Micro review: Hegemony, a class warfare boardgame

Last week I had the chance to play Hegemony, a game where you take the role of a class amongst Working/Capitalist/Middle, or The State.

Each faction has a different way of playing and get winning points, which can be basically summed up as

  • Workers get points by getting better Health, Education or Luxury. They can work for Capitalist employers, Middle class ones or State managed ones (and in special cases, workers-run cooperatives). They can also go on strike to ask for better salaries, or do demonstrations if unemployment is too high.
  • Capitalists get points by gaining money. They can open new companies, do business deals, and trade on the foreign market. They decide the salaries (down to minimum wage) and can improve productivity via automation. They can also choose to just shut down factories if the business environment is not favorable (e.g. taxes and salaries too high).
  • The Middle class acts as basically both Workers and Capitalists, they can work as employees and can hire a limited number of working class employees, but they don’t have fully automated factories.
  • the State gets points by gaining legitimacy with all the other classes, which you can do in multiple ways e.g. by providing business incentives or cheap Healthcare. They also manage state-run companies, and need to run on a balanced budget, if the public debt gets out of control the IMF will step in and impose a Washington consensus agenda of free market, low tariffs and less privatized companies. The state also needs to deal with events and particular requests, and try to reach some specific policy goals.

In addition to this, all factions get to play with the regulatory framework. There are 7 policies, the first five are

  1. Fiscal Policy: the size of the public sector (i.e. how many state run companies exist), and how much the government can get in debt.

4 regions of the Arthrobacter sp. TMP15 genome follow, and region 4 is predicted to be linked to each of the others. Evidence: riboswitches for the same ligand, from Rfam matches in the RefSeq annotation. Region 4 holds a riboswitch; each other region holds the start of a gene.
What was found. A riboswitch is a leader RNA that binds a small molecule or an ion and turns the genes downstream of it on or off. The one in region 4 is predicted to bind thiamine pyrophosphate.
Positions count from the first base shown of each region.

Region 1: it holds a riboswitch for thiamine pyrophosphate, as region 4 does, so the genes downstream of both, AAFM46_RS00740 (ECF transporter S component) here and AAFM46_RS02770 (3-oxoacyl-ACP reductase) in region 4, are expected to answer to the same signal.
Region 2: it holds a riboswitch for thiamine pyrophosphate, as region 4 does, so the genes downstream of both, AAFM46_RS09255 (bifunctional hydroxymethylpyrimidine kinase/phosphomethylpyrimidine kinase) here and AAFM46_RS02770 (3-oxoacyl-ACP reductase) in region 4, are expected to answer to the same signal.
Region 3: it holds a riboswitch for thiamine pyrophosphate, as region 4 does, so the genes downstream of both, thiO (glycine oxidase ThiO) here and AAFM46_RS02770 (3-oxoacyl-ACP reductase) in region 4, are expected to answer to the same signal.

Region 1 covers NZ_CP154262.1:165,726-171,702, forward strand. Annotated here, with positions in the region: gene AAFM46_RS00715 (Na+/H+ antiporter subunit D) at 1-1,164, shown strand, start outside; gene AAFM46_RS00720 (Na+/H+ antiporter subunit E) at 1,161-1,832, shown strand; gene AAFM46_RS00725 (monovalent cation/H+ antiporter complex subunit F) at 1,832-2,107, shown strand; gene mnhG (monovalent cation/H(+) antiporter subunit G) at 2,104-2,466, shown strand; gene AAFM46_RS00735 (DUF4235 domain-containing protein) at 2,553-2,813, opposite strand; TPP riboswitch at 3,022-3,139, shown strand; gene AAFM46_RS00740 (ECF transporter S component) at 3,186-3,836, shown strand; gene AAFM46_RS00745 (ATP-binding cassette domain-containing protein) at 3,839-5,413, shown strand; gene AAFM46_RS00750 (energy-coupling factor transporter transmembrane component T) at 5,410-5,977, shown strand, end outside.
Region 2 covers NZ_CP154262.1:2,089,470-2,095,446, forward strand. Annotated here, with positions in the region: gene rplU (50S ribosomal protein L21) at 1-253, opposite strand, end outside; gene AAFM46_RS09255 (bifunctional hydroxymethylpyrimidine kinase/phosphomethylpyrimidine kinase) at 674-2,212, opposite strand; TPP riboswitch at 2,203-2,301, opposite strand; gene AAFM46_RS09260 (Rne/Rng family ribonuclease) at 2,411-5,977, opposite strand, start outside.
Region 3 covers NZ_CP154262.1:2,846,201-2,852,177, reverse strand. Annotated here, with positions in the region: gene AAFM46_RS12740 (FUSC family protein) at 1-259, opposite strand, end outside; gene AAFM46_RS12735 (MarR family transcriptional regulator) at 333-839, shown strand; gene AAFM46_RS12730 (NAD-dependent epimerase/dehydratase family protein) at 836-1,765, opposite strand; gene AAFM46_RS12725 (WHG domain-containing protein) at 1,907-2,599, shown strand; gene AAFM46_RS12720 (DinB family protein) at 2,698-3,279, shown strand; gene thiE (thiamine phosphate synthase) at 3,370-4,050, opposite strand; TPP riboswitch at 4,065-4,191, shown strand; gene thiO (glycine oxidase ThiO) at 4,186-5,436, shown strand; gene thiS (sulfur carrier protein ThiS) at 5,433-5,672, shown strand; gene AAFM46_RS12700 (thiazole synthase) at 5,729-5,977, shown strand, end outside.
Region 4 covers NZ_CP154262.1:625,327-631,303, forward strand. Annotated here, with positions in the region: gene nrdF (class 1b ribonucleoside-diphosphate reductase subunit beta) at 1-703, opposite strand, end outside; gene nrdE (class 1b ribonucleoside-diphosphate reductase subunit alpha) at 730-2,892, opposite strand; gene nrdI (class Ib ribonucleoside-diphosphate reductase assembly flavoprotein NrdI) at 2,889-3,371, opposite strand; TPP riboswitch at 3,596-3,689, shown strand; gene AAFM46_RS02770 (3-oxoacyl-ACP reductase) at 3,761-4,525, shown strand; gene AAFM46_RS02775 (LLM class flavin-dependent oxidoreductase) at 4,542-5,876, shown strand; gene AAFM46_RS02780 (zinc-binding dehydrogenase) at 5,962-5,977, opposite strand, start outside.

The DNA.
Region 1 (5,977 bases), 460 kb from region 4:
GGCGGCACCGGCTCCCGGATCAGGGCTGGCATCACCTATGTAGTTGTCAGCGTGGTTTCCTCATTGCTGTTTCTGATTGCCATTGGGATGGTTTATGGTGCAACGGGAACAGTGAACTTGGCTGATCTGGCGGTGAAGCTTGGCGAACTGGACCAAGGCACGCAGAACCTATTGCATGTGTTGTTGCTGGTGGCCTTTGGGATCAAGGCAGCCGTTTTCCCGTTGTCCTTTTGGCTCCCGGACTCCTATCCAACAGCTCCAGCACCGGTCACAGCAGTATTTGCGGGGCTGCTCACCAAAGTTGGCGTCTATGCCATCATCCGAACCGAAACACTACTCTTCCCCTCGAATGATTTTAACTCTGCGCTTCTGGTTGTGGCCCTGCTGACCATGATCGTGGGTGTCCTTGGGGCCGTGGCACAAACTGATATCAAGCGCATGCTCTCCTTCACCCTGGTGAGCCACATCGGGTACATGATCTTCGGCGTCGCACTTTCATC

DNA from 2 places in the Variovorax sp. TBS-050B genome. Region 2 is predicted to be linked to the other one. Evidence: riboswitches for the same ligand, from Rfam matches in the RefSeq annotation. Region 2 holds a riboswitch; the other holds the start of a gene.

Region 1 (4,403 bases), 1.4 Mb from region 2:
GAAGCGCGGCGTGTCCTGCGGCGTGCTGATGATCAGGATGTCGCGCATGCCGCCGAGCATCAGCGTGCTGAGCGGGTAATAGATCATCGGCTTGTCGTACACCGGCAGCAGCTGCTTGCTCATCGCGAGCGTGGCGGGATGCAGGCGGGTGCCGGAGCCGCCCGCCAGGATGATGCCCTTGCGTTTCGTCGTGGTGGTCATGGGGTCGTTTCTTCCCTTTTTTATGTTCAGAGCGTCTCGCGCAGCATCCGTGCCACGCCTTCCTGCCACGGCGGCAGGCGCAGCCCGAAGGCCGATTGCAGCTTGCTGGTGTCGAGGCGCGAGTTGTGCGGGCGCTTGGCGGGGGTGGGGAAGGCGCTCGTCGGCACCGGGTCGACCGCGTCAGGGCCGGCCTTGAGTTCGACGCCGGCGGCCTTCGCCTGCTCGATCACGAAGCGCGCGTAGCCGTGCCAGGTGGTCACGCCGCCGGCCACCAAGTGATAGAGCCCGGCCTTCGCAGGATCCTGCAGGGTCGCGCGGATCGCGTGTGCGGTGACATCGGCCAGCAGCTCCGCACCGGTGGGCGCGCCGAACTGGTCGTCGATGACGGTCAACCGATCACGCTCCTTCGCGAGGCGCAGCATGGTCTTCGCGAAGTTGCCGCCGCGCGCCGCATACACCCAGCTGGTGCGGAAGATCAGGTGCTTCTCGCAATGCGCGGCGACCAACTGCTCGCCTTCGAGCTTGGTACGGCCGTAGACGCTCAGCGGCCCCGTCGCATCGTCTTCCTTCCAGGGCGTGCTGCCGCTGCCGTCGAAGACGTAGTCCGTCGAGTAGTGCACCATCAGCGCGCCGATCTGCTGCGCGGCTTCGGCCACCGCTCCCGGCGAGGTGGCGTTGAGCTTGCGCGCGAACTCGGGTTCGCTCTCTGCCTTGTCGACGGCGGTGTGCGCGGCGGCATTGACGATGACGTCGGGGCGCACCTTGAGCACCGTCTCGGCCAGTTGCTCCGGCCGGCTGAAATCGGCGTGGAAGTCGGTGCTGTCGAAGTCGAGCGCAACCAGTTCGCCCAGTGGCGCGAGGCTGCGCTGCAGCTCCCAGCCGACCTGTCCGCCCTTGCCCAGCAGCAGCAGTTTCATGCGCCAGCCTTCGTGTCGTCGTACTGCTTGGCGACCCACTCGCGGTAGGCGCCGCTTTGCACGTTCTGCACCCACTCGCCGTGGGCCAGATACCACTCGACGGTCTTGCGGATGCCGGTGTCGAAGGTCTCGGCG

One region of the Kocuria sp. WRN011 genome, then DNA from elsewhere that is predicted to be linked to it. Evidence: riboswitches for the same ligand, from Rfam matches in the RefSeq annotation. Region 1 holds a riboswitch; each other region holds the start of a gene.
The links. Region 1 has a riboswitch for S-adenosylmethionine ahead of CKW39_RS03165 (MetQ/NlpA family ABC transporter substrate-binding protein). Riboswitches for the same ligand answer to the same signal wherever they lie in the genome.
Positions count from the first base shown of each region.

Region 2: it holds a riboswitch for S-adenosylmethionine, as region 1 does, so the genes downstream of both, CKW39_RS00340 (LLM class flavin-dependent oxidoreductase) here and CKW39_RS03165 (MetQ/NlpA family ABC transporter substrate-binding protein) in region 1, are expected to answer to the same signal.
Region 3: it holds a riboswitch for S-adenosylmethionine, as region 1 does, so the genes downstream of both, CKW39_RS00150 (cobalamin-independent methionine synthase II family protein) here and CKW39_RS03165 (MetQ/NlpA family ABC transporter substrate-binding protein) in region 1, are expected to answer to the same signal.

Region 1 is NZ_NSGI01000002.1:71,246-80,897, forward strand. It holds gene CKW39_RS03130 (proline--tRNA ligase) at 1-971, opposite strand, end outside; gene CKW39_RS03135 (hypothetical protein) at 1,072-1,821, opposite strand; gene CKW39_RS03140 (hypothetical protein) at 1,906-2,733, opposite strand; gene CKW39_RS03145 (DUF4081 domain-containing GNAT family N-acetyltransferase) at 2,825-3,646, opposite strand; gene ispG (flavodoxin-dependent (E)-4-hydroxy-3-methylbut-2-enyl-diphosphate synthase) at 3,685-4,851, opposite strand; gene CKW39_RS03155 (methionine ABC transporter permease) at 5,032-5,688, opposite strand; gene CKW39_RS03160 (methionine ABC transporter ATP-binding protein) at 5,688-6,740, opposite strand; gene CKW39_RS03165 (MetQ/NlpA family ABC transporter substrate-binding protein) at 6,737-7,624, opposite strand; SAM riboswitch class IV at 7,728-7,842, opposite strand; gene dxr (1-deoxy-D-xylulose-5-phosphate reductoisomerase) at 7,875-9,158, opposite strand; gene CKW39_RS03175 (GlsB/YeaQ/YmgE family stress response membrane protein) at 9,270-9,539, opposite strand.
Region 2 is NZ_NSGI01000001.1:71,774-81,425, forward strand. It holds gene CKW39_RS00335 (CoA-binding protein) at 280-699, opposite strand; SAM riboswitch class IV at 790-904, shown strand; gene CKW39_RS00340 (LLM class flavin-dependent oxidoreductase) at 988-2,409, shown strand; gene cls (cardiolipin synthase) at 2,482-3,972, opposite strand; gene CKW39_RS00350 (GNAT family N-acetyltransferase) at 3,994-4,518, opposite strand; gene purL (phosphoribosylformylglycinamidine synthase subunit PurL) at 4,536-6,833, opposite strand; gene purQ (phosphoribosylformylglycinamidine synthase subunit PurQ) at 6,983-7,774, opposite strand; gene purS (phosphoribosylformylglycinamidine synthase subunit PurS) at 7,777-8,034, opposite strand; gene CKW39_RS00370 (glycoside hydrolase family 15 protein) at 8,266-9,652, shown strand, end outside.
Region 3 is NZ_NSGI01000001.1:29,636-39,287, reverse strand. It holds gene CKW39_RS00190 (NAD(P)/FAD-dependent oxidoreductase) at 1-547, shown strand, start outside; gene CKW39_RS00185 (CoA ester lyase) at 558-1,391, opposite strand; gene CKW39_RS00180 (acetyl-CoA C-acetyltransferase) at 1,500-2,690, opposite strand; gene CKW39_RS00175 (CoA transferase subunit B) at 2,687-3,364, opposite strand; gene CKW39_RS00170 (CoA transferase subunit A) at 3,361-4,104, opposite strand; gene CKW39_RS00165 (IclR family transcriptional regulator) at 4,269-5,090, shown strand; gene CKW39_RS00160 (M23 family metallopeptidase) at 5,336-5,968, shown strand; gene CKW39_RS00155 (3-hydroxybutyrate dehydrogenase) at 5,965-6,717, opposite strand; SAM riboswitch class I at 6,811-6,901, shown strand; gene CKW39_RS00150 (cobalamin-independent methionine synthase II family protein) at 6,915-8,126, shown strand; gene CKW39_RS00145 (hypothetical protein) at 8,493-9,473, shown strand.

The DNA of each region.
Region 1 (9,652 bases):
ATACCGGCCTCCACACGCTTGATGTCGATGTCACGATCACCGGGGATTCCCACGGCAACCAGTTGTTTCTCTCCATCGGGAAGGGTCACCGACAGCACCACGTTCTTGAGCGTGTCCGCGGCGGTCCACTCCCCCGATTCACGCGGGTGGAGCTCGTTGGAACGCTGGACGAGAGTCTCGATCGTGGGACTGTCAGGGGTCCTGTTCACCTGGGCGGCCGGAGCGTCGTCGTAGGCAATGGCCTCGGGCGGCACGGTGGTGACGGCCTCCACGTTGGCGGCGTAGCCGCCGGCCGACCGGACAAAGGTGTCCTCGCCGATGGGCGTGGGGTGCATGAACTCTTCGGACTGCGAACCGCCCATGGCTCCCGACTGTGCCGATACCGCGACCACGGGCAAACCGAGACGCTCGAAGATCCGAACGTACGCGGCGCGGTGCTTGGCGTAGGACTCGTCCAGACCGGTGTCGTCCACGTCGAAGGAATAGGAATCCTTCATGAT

2. Labor Market: this is basically the minimum wage: each company has 3 levels of salaries, and this determines if an employer can choose high, high+medium, or high+medium+low.
  3. Taxation: determines the company and income tax. This also affects a “tax multiplier” which only affects companies, which is in turn based on Health/Education.
  4. Health: how much the state should charge for healthcare. Lowering this automatically increases the tax multiplier (i.e. to keep the books balanced, if the state pays for healthcare someone has to pay more taxes).
  5. Education: how much the state should charge for education. Again, lowering this means the money has to come from somewhere else.

These five policies exist on a simplified Socialism to Neoliberalism axis. Two other policies exist on the Nationalism to Globalism axis:

  1. Foreign trade: tariffs on importing goods
  2. Immigration: whether/how many new workers/middle class people get added to the employment pool.

All factions can propose legislation, and get to vote on it. Of course, the bigger you are (e.g. more people in the working class) the more votes you have, but the the elections are done drawing faction cubes from a bag, so there’s a big of randomness (think: parliament). But then, you can also obtain influence by e.g. buying it from the state (think: state TV channels) or doing specific things (e.g. demonstrations) and alter the outcome of the initial draw.

The whole game is thematically very coherent, and “realistic” situation arise naturally, for example

  • the State offers cheap and abundant healthcare, taxes are high and wages are high
  • .. privately run companies become unprofitable and lobby for changes to regulation, but fail
  • .. private Healthcare and Taxes go out of business and private employers refocus on Luxury


  • Worker class lobby for lower tariffs so they can get cheap goods from abroad
  • .. but this makes private companies unprofitable, so they shut down
  • .. the state runs a deficit because there are less companies paying taxes, less money from tariffs, less employed workers but the same expenses
  • .. state tries to change policy but fails
  • .. the state goes bankrupt and IMF sweeps in

We also saw a weird case of “financialization” of our Capitalist faction, where it was more convenient for them to buy and sell good on the foreign market than actually producing them and selling them locally, which as an Italian felt very familiar. Fuck Exor.

The game is really good, and playing is quite straightforward, each hand is quite quick. It is also quite player driven, in the sense that each player can ally with another to affect specific policy changes, in a variable geometry which is not always obvious.

The only big problem is that a complete game takes multiple hours. I am sure this gets better with practice, but I can’t see a game taking less than 3 hours (the box says 2-3, but they’re low balling it).

Vote: 8/10, Highly recommended

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